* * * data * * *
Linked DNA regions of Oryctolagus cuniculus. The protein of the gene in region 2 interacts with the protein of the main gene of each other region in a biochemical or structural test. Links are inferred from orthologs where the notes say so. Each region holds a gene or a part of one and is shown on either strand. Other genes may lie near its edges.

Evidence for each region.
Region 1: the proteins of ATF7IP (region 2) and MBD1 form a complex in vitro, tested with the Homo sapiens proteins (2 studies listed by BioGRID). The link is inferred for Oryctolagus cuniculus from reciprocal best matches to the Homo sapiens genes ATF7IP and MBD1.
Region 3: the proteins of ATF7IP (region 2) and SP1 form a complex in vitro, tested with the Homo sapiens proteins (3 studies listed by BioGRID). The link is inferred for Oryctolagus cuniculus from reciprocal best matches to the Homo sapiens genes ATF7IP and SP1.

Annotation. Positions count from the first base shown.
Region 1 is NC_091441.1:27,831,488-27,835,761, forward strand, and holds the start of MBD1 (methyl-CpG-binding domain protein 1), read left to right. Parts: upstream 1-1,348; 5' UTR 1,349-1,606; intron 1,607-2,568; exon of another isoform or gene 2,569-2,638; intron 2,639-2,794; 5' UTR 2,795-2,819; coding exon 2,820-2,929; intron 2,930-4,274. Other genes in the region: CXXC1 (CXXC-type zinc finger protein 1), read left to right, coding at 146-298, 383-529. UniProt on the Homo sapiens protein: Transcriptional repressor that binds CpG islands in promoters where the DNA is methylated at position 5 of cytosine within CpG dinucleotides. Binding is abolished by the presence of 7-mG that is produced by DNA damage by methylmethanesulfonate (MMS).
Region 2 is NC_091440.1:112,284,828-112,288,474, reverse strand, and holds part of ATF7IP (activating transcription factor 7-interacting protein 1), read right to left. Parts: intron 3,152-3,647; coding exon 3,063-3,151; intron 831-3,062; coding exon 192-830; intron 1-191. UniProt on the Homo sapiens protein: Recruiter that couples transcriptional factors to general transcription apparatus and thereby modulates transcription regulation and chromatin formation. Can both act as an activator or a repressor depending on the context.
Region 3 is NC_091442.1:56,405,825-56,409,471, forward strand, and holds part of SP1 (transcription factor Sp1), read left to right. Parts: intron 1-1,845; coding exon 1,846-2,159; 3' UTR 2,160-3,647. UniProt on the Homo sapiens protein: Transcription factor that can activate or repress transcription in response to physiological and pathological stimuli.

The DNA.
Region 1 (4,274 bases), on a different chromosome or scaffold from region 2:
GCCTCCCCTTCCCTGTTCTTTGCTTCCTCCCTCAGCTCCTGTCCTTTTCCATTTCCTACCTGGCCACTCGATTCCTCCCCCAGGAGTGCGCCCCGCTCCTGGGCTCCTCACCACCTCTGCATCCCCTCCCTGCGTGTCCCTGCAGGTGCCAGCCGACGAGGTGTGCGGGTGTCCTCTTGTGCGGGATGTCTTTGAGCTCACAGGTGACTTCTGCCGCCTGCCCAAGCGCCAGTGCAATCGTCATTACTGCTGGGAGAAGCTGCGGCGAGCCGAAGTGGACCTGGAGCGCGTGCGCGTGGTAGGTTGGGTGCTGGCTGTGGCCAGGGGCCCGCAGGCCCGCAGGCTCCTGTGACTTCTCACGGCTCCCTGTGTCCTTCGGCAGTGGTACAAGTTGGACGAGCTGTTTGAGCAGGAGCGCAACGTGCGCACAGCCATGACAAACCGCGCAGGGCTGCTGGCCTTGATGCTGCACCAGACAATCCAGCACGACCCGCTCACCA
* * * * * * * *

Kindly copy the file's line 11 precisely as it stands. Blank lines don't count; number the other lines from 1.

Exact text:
GCCTCCCCTTCCCTGTTCTTTGCTTCCTCCCTCAGCTCCTGTCCTTTTCCATTTCCTACCTGGCCACTCGATTCCTCCCCCAGGAGTGCGCCCCGCTCCTGGGCTCCTCACCACCTCTGCATCCCCTCCCTGCGTGTCCCTGCAGGTGCCAGCCGACGAGGTGTGCGGGTGTCCTCTTGTGCGGGATGTCTTTGAGCTCACAGGTGACTTCTGCCGCCTGCCCAAGCGCCAGTGCAATCGTCATTACTGCTGGGAGAAGCTGCGGCGAGCCGAAGTGGACCTGGAGCGCGTGCGCGTGGTAGGTTGGGTGCTGGCTGTGGCCAGGGGCCCGCAGGCCCGCAGGCTCCTGTGACTTCTCACGGCTCCCTGTGTCCTTCGGCAGTGGTACAAGTTGGACGAGCTGTTTGAGCAGGAGCGCAACGTGCGCACAGCCATGACAAACCGCGCAGGGCTGCTGGCCTTGATGCTGCACCAGACAATCCAGCACGACCCGCTCACCA